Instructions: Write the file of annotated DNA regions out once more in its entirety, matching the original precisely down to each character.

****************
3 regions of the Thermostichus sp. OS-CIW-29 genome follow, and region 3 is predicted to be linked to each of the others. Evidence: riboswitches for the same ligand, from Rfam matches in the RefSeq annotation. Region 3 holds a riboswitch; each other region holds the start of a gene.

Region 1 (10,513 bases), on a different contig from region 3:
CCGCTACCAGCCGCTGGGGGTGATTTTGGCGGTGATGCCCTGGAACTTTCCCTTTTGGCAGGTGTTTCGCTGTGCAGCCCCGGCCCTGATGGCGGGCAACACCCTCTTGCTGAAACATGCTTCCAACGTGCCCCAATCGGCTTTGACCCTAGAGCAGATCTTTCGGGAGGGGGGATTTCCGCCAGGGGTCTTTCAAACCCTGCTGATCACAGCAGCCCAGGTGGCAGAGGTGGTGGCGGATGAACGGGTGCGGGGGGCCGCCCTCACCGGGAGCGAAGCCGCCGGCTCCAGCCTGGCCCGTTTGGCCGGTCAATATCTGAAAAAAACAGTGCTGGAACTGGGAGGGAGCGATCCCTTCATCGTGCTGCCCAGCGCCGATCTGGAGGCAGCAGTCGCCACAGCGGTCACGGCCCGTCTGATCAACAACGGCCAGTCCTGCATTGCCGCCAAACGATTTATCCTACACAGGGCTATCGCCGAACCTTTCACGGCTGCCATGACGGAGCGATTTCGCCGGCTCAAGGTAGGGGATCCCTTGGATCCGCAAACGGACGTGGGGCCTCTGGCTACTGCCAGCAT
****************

3 regions of the Thermostichus sp. OS-CIW-29 genome follow, and region 3 is predicted to be linked to each of the others. Evidence: riboswitches for the same ligand, from Rfam matches in the RefSeq annotation. Region 3 holds a riboswitch; each other region holds the start of a gene.

Region 1 (10,513 bases), on a different contig from region 3:
CCGCTACCAGCCGCTGGGGGTGATTTTGGCGGTGATGCCCTGGAACTTTCCCTTTTGGCAGGTGTTTCGCTGTGCAGCCCCGGCCCTGATGGCGGGCAACACCCTCTTGCTGAAACATGCTTCCAACGTGCCCCAATCGGCTTTGACCCTAGAGCAGATCTTTCGGGAGGGGGGATTTCCGCCAGGGGTCTTTCAAACCCTGCTGATCACAGCAGCCCAGGTGGCAGAGGTGGTGGCGGATGAACGGGTGCGGGGGGCCGCCCTCACCGGGAGCGAAGCCGCCGGCTCCAGCCTGGCCCGTTTGGCCGGTCAATATCTGAAAAAAACAGTGCTGGAACTGGGAGGGAGCGATCCCTTCATCGTGCTGCCCAGCGCCGATCTGGAGGCAGCAGTCGCCACAGCGGTCACGGCCCGTCTGATCAACAACGGCCAGTCCTGCATTGCCGCCAAACGATTTATCCTACACAGGGCTATCGCCGAACCTTTCACGGCTGCCATGACGGAGCGATTTCGCCGGCTCAAGGTAGGGGATCCCTTGGATCCGCAAACGGACGTGGGGCCTCTGGCTACTGCCAGCAT